- The Washington Times - Thursday, March 6, 2003

WASHINGTON, March 6 (UPI) — The Commerce Department said Thursday that orders for manufactured goods jumped 2.1 percent in January to $327.1 billion — their highest level in 20 months.

Most economists on Wall Street were expecting new orders placed with U.S. factories to rise 1.9 percent during the month after rising 0.3 percent in December and falling 0.8 percent in November..

The report showed the gain was paced by a 14.6 percent gain in orders for autos and auto parts.

Investors watch the report to keep their finger on the pulse of the economy because it usually dictates how various types of investments will perform.

The stock market likes to see healthy economic growth because that translates to higher corporate profits. The bond market prefers more moderate growth which is less likely to cause inflationary pressures. By tracking economic data like factory orders, investors will know what the economic backdrop is for these markets and their portfolios.

The report shows how busy factories will be in coming months as manufacturers work to fill those orders.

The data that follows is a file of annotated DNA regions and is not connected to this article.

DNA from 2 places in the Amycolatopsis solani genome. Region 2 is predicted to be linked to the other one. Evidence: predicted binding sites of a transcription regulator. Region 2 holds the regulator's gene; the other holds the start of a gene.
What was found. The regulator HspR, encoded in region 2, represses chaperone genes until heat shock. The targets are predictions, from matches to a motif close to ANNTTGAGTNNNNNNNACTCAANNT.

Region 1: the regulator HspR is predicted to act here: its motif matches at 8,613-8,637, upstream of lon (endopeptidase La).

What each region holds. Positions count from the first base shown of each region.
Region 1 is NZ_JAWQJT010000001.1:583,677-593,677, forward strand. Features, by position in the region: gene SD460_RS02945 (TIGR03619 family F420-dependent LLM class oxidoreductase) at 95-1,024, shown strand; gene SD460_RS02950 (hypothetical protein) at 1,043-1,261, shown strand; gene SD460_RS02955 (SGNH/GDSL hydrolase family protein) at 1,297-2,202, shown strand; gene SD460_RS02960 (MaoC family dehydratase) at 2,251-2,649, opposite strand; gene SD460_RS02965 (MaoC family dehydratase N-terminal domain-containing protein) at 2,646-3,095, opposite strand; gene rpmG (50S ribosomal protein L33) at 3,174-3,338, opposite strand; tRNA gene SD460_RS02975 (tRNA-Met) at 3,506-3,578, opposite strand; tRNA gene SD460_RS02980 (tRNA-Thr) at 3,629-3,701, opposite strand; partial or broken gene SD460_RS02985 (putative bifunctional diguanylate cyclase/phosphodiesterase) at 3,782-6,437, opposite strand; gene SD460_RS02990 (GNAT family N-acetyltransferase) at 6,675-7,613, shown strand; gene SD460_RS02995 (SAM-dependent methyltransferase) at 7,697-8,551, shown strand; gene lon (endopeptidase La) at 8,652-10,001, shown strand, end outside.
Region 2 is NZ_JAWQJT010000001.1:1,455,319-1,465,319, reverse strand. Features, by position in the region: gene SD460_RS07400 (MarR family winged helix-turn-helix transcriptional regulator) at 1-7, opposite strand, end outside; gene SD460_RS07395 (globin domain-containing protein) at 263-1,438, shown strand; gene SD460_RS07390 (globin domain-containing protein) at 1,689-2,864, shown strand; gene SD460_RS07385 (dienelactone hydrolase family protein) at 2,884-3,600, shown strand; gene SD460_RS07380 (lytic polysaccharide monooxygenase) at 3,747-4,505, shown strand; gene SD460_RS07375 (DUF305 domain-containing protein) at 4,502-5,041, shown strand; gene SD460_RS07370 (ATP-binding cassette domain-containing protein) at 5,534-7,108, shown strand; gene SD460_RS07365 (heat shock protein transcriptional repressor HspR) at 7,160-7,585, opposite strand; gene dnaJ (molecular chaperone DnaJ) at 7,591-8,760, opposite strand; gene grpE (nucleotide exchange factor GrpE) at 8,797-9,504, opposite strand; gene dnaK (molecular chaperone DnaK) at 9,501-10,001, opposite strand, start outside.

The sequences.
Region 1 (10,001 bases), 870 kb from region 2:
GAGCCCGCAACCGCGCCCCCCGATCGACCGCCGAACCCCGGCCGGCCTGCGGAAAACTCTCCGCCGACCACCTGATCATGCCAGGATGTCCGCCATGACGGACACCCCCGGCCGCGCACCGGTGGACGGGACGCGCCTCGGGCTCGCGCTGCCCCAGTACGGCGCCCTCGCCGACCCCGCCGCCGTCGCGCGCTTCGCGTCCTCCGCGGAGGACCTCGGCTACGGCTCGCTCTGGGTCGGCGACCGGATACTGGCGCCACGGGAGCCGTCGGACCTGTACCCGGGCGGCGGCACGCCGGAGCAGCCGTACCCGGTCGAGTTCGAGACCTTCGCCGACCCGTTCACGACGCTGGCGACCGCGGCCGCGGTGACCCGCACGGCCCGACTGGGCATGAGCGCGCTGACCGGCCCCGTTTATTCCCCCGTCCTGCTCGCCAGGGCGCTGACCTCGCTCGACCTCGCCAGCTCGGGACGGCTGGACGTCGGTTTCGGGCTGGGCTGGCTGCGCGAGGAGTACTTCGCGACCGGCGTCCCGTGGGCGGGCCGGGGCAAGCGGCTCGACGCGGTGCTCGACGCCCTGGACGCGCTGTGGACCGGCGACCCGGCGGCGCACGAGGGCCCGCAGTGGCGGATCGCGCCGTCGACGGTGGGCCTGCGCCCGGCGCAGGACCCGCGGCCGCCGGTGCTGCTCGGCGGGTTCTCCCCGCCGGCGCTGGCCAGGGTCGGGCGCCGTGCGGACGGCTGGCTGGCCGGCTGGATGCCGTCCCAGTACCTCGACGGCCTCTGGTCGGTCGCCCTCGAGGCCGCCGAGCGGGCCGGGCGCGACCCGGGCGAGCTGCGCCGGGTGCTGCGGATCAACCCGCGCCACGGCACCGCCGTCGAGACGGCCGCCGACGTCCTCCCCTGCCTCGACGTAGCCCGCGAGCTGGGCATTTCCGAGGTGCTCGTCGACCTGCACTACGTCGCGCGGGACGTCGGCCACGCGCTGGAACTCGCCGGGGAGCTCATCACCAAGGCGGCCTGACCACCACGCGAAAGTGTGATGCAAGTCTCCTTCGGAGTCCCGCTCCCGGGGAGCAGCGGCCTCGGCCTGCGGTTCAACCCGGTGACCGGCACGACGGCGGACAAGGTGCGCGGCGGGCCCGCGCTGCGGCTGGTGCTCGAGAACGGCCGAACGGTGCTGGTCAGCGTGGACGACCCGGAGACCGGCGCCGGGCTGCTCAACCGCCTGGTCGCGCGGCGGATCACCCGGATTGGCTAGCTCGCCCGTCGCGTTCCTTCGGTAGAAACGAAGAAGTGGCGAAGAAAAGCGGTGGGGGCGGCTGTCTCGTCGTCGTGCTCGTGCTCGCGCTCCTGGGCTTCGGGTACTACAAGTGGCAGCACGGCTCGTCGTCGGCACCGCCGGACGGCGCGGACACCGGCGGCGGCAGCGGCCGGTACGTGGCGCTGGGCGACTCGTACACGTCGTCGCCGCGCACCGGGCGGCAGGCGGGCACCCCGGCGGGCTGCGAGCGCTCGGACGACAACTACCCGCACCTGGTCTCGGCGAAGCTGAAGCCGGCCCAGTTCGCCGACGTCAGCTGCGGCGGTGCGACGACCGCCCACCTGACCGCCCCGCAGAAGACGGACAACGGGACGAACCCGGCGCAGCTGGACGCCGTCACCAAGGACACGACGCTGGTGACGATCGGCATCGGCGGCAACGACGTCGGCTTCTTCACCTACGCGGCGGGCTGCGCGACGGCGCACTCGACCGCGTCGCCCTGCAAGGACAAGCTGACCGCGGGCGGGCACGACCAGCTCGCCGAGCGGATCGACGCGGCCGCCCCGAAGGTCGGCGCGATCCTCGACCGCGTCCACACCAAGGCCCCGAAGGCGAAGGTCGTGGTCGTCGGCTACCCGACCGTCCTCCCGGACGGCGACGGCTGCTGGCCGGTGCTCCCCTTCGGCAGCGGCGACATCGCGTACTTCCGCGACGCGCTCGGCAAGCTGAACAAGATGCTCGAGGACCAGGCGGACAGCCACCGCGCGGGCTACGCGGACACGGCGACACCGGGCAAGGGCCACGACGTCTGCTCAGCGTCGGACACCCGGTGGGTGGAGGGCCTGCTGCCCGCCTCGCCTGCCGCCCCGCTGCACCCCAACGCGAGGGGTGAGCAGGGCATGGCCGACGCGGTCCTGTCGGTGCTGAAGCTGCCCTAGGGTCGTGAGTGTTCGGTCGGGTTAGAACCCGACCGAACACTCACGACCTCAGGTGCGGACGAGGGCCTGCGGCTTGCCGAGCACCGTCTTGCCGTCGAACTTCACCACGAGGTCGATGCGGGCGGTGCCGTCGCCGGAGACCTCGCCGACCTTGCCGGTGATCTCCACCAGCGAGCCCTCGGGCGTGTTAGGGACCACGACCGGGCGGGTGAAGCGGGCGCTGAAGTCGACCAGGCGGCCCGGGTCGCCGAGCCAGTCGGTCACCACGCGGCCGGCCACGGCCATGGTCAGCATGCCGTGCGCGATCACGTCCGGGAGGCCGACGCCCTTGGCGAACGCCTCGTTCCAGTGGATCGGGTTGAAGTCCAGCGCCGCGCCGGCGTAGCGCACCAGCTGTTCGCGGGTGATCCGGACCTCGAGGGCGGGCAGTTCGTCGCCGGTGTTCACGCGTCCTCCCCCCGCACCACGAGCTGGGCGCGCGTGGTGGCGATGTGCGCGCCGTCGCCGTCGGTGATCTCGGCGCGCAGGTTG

This report provides insight to the demand for not only hard goods such as refrigerators and cars, but nondurables such as cigarettes and apparel. In addition to new orders, analysts monitor unfilled orders, an indicator of the backlog in production. Shipments reveal current sales. Inventories give a handle on the strength of current and future production.

All in all, this report tells investors what to expect from the manufacturing sector, a major component of the economy and therefore a major influence on their investments.

The latest report from the Commerce Department showed excluding transportation equipment, orders rose 1.5 percent after rising 0.9 percent in December.

Orders for non-durable goods, which include industrial chemicals, drugs, papers and textiles, rose 1.2 percent after rising 1.1 percent during the previous month.

Orders for petroleum products rose 5.1 percent after jumping 6.5 percent a month earlier.

New orders for durable goods, which account for more than half of the report, rose 2.9 percent after slipping 0.2 percent in December. Orders for non-defense capital goods excluding aircraft jumped 4.5 percent after falling 0.3 percent a month earlier.

Non-defense shipments, which economists consider a proxy for current business investment in computers and software, rose 4.5 percent after falling 0.6 percent in December.

Shipments of capital goods, which are used in calculating gross domestic product, rose 3.2 percent after declining 1.3 percent a month earlier.

The report no longer includes orders for semiconductors after chipmakers stopped taking part in the voluntary government survey. Chips had accounted for as much as 4 percent of all durable goods orders.

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